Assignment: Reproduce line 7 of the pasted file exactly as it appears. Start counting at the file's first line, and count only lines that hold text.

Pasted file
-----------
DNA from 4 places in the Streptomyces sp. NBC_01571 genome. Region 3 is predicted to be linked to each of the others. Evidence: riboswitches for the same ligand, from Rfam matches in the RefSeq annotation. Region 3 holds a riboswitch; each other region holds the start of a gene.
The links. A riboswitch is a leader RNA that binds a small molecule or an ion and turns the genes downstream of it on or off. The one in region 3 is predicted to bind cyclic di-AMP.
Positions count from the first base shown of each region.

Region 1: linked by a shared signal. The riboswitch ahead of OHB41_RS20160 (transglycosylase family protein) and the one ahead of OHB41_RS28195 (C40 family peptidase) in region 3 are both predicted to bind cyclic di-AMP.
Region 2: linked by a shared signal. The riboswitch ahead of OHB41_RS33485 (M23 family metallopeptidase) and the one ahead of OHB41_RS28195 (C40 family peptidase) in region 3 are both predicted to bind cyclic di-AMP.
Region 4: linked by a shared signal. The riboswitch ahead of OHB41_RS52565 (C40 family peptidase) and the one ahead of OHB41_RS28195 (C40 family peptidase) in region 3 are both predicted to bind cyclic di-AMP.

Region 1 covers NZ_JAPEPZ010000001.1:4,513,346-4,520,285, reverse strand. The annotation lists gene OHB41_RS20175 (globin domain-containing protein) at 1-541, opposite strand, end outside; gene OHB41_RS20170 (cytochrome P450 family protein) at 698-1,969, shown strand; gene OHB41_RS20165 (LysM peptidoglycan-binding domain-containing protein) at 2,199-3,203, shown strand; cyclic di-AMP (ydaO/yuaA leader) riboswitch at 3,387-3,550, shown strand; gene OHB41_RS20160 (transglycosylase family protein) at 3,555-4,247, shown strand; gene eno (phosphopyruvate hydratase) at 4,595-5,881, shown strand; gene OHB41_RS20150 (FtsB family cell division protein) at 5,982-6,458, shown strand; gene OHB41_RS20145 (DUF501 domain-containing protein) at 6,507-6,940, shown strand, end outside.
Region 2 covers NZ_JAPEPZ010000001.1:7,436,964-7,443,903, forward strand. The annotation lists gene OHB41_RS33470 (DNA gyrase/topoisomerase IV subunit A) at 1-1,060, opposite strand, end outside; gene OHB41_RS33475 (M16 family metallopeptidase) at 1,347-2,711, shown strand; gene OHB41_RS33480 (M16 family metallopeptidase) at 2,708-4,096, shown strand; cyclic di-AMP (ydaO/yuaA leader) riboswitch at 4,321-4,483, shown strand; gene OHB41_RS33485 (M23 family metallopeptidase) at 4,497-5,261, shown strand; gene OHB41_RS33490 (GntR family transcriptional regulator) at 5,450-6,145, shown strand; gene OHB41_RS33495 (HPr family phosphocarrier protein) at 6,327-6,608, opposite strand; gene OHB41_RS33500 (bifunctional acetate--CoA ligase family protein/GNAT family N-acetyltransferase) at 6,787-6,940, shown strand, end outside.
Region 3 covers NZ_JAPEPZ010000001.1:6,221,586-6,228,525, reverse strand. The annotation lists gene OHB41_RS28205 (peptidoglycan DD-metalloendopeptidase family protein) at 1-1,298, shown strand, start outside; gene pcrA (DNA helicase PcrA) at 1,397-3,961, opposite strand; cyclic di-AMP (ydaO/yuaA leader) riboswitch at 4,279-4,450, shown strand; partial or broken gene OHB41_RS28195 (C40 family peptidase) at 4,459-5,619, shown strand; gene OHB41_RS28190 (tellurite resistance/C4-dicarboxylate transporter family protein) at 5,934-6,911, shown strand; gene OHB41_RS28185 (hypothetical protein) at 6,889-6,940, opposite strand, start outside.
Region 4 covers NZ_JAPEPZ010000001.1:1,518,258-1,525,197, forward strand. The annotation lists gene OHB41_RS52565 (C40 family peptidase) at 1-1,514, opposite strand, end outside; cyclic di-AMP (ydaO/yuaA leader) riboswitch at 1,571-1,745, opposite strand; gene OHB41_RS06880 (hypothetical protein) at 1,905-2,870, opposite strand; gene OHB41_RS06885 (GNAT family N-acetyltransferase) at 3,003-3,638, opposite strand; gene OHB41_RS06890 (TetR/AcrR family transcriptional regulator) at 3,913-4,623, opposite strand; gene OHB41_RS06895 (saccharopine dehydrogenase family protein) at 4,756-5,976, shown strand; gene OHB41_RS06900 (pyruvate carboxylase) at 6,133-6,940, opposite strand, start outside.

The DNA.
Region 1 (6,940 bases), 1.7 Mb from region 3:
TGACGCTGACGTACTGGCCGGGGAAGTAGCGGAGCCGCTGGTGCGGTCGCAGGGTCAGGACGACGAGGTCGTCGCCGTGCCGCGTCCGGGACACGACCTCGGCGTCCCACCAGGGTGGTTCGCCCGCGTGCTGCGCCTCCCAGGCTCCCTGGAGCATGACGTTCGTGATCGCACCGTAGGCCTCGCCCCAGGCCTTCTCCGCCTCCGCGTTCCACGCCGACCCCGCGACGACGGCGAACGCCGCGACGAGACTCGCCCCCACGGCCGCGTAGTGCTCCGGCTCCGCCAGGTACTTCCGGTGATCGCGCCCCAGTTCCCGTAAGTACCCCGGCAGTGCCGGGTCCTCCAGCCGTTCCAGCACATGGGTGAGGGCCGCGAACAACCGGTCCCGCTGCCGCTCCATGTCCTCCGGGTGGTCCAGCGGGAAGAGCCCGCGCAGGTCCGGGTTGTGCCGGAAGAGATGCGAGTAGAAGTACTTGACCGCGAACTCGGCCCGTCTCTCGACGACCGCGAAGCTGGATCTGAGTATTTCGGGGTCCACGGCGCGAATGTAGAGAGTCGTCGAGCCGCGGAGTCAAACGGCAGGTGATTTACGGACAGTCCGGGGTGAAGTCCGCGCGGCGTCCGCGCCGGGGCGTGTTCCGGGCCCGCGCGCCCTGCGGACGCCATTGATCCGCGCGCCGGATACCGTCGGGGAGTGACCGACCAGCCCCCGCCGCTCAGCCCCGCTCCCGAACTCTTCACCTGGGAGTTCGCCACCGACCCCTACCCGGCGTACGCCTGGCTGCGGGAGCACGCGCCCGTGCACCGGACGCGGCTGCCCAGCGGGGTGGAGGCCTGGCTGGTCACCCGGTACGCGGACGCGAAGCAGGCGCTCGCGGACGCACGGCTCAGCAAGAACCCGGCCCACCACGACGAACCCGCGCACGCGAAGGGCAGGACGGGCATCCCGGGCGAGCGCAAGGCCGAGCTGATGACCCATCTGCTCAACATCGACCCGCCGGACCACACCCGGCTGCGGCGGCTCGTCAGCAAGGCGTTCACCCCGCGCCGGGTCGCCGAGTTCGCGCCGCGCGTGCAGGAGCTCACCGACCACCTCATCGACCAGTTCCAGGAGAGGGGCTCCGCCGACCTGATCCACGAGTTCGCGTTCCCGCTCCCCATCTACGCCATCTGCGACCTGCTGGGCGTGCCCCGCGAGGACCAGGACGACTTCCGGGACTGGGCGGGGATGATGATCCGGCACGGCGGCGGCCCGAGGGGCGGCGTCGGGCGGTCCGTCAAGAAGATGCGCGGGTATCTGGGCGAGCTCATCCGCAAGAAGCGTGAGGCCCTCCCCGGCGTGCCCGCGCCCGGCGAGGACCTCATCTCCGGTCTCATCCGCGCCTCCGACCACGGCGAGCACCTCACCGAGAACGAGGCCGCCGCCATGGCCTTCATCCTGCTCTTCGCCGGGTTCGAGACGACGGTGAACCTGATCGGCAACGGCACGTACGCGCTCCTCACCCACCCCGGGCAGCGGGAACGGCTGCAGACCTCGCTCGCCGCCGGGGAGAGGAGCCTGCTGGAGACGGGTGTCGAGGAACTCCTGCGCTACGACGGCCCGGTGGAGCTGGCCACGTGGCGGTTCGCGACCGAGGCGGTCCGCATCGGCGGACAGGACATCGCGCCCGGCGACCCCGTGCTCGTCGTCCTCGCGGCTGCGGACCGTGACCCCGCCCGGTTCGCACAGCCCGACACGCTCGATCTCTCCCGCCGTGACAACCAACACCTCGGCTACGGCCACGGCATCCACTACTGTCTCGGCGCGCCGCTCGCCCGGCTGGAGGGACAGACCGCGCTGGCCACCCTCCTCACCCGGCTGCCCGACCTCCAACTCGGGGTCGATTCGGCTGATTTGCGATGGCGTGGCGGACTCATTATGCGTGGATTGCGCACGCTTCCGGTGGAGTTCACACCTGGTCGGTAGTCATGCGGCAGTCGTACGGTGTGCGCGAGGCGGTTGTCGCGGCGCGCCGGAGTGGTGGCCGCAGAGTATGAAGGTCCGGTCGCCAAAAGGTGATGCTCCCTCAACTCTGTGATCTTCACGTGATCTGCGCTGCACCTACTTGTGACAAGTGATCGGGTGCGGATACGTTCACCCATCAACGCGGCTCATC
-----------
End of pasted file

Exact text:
Region 1 covers NZ_JAPEPZ010000001.1:4,513,346-4,520,285, reverse strand. The annotation lists gene OHB41_RS20175 (globin domain-containing protein) at 1-541, opposite strand, end outside; gene OHB41_RS20170 (cytochrome P450 family protein) at 698-1,969, shown strand; gene OHB41_RS20165 (LysM peptidoglycan-binding domain-containing protein) at 2,199-3,203, shown strand; cyclic di-AMP (ydaO/yuaA leader) riboswitch at 3,387-3,550, shown strand; gene OHB41_RS20160 (transglycosylase family protein) at 3,555-4,247, shown strand; gene eno (phosphopyruvate hydratase) at 4,595-5,881, shown strand; gene OHB41_RS20150 (FtsB family cell division protein) at 5,982-6,458, shown strand; gene OHB41_RS20145 (DUF501 domain-containing protein) at 6,507-6,940, shown strand, end outside.